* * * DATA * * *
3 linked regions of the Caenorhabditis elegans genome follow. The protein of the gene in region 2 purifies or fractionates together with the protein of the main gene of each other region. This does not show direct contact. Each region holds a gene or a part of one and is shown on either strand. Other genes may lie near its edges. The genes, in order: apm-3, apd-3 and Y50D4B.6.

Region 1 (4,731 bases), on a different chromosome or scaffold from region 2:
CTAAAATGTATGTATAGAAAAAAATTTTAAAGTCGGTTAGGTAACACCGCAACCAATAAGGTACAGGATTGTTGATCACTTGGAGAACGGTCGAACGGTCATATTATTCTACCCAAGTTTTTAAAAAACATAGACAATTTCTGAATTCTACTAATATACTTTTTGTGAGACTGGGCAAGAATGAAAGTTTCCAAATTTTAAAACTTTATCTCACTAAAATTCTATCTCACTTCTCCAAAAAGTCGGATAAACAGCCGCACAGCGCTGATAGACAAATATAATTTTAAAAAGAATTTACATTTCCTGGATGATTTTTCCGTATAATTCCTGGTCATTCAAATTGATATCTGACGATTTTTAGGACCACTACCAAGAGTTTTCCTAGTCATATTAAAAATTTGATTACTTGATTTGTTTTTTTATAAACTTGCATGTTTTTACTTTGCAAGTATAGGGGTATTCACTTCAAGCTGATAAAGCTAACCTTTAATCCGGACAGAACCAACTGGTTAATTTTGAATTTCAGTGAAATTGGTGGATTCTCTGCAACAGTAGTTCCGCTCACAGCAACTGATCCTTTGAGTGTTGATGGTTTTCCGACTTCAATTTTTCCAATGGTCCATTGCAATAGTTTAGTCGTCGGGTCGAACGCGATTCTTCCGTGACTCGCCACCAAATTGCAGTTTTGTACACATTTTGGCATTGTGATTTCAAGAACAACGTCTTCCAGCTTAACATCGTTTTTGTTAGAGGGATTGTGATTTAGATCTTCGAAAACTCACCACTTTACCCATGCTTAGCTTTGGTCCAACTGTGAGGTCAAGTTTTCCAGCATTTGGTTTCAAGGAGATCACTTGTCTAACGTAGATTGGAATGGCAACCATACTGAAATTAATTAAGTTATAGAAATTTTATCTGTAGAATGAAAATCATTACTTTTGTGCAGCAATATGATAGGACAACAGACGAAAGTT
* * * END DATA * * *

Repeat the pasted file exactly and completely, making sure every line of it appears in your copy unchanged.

3 linked regions of the Caenorhabditis elegans genome follow. The protein of the gene in region 2 purifies or fractionates together with the protein of the main gene of each other region. This does not show direct contact. Each region holds a gene or a part of one and is shown on either strand. Other genes may lie near its edges. The genes, in order: apm-3, apd-3 and Y50D4B.6.

Region 1 (4,731 bases), on a different chromosome or scaffold from region 2:
CTAAAATGTATGTATAGAAAAAAATTTTAAAGTCGGTTAGGTAACACCGCAACCAATAAGGTACAGGATTGTTGATCACTTGGAGAACGGTCGAACGGTCATATTATTCTACCCAAGTTTTTAAAAAACATAGACAATTTCTGAATTCTACTAATATACTTTTTGTGAGACTGGGCAAGAATGAAAGTTTCCAAATTTTAAAACTTTATCTCACTAAAATTCTATCTCACTTCTCCAAAAAGTCGGATAAACAGCCGCACAGCGCTGATAGACAAATATAATTTTAAAAAGAATTTACATTTCCTGGATGATTTTTCCGTATAATTCCTGGTCATTCAAATTGATATCTGACGATTTTTAGGACCACTACCAAGAGTTTTCCTAGTCATATTAAAAATTTGATTACTTGATTTGTTTTTTTATAAACTTGCATGTTTTTACTTTGCAAGTATAGGGGTATTCACTTCAAGCTGATAAAGCTAACCTTTAATCCGGACAGAACCAACTGGTTAATTTTGAATTTCAGTGAAATTGGTGGATTCTCTGCAACAGTAGTTCCGCTCACAGCAACTGATCCTTTGAGTGTTGATGGTTTTCCGACTTCAATTTTTCCAATGGTCCATTGCAATAGTTTAGTCGTCGGGTCGAACGCGATTCTTCCGTGACTCGCCACCAAATTGCAGTTTTGTACACATTTTGGCATTGTGATTTCAAGAACAACGTCTTCCAGCTTAACATCGTTTTTGTTAGAGGGATTGTGATTTAGATCTTCGAAAACTCACCACTTTACCCATGCTTAGCTTTGGTCCAACTGTGAGGTCAAGTTTTCCAGCATTTGGTTTCAAGGAGATCACTTGTCTAACGTAGATTGGAATGGCAACCATACTGAAATTAATTAAGTTATAGAAATTTTATCTGTAGAATGAAAATCATTACTTTTGTGCAGCAATATGATAGGACAACAGACGAAAGTT